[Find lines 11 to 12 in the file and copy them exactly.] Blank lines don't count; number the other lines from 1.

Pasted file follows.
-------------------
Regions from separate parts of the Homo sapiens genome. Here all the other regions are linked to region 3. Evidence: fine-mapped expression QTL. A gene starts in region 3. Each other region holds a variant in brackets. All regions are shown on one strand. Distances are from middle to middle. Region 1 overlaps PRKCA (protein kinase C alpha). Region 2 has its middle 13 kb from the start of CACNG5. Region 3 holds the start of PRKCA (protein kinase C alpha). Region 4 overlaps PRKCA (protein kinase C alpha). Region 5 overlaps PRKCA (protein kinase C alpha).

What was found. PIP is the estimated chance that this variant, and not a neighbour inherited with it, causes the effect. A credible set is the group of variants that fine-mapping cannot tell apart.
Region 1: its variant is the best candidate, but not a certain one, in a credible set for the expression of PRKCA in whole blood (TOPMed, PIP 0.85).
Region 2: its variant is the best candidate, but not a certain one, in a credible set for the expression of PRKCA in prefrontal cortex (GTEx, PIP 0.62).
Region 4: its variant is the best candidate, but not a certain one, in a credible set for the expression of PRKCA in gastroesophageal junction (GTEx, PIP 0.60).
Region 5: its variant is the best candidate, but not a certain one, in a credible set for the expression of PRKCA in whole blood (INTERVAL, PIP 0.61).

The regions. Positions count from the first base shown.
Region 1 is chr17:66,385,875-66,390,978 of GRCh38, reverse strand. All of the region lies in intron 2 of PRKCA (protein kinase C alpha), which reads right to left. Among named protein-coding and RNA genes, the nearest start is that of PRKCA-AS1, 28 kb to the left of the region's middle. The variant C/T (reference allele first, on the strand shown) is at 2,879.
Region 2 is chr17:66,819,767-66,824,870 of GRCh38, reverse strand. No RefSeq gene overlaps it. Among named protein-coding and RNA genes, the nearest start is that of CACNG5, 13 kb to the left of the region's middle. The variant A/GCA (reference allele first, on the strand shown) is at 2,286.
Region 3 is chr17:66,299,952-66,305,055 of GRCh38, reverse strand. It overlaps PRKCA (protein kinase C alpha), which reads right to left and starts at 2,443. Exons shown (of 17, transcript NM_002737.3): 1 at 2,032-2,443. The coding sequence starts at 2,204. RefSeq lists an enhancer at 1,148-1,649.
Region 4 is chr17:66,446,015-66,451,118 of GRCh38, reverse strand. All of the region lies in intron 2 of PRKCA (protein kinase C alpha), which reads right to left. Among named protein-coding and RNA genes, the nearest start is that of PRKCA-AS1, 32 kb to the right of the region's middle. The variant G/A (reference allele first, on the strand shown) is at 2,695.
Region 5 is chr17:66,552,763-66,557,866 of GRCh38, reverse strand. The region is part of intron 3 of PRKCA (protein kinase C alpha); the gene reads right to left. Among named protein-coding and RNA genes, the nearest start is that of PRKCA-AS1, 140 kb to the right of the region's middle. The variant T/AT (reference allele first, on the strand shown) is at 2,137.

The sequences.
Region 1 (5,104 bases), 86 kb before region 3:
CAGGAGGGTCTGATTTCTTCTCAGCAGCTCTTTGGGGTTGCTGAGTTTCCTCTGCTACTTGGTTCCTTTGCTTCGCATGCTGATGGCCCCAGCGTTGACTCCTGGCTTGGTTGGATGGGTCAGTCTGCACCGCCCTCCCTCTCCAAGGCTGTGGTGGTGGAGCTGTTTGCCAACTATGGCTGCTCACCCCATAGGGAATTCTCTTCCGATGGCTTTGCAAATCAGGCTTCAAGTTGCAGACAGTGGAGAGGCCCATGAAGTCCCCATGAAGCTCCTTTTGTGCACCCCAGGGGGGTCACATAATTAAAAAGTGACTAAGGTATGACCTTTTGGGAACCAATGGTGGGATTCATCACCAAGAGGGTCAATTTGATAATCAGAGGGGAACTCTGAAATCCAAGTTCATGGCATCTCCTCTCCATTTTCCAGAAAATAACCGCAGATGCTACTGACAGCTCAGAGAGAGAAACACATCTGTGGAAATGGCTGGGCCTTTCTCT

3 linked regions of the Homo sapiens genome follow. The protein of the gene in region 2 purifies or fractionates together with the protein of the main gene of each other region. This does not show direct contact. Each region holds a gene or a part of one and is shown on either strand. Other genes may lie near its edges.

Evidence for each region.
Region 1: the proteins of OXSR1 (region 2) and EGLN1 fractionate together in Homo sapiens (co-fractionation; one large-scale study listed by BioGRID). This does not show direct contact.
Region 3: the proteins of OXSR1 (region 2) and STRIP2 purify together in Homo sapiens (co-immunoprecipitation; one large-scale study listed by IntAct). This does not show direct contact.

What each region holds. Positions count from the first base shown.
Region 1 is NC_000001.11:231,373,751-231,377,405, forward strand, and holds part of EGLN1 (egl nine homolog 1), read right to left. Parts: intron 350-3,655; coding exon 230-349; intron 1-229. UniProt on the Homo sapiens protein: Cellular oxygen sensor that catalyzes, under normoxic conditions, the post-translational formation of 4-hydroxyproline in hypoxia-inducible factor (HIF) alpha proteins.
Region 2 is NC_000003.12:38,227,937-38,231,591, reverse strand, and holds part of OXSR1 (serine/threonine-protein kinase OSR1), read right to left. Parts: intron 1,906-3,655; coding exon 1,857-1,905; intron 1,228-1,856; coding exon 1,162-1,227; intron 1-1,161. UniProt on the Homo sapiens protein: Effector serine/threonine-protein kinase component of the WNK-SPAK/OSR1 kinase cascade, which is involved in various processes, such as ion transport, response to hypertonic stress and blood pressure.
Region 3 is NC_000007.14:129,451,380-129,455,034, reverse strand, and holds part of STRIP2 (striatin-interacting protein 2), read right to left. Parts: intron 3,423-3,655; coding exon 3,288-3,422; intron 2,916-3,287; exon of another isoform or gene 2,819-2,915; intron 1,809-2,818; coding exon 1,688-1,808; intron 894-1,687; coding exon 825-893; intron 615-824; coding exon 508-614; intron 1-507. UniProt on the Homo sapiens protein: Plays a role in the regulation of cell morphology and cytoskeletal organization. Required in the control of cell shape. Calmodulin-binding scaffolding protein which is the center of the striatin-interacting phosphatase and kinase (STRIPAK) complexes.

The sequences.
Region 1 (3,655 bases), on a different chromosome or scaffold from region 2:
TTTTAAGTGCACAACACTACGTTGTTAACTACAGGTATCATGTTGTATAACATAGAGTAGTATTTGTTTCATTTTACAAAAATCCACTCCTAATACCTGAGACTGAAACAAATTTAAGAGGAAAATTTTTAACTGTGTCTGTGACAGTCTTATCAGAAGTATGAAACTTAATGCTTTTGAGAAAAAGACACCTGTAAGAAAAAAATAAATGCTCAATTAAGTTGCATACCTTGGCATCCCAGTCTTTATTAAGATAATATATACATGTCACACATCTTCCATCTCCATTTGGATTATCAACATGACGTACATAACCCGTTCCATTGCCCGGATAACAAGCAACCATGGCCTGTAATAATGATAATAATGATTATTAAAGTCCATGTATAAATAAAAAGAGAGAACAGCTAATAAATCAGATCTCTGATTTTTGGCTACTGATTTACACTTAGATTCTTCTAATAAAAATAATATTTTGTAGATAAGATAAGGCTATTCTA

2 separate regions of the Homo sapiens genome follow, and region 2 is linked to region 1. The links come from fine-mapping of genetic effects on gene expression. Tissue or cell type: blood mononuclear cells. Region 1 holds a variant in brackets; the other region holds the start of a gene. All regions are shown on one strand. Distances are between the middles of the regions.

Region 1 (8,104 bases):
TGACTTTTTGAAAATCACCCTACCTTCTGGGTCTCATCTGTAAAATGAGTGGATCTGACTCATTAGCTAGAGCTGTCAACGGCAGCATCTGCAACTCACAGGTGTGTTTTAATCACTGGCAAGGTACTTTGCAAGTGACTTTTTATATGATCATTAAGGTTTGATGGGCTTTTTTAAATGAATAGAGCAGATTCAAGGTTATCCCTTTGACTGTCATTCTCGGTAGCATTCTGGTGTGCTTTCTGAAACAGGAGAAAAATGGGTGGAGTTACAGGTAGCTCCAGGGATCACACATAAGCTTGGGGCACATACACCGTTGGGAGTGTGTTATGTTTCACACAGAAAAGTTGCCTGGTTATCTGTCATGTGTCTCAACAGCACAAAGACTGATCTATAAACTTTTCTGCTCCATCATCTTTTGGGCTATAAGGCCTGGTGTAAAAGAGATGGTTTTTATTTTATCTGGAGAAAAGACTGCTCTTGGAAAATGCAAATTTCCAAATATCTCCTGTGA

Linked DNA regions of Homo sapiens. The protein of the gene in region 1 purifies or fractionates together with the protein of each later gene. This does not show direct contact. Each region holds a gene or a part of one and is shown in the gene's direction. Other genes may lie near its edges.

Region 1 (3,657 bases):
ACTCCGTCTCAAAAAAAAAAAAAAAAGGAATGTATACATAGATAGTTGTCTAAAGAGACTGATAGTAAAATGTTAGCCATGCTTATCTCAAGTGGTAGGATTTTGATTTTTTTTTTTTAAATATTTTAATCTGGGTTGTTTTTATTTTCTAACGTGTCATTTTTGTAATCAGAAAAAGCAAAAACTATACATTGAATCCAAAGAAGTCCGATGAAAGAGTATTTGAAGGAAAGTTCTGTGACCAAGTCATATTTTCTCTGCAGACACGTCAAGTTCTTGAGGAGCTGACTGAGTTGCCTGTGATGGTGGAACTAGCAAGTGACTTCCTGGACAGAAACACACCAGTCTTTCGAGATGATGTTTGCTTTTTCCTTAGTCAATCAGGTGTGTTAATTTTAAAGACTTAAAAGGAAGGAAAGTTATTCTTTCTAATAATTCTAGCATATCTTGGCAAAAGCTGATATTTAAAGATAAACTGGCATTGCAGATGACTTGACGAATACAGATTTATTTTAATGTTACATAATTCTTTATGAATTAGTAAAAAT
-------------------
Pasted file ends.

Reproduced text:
Region 4 is chr17:66,446,015-66,451,118 of GRCh38, reverse strand. All of the region lies in intron 2 of PRKCA (protein kinase C alpha), which reads right to left. Among named protein-coding and RNA genes, the nearest start is that of PRKCA-AS1, 32 kb to the right of the region's middle. The variant G/A (reference allele first, on the strand shown) is at 2,695.
Region 5 is chr17:66,552,763-66,557,866 of GRCh38, reverse strand. The region is part of intron 3 of PRKCA (protein kinase C alpha); the gene reads right to left. Among named protein-coding and RNA genes, the nearest start is that of PRKCA-AS1, 140 kb to the right of the region's middle. The variant T/AT (reference allele first, on the strand shown) is at 2,137.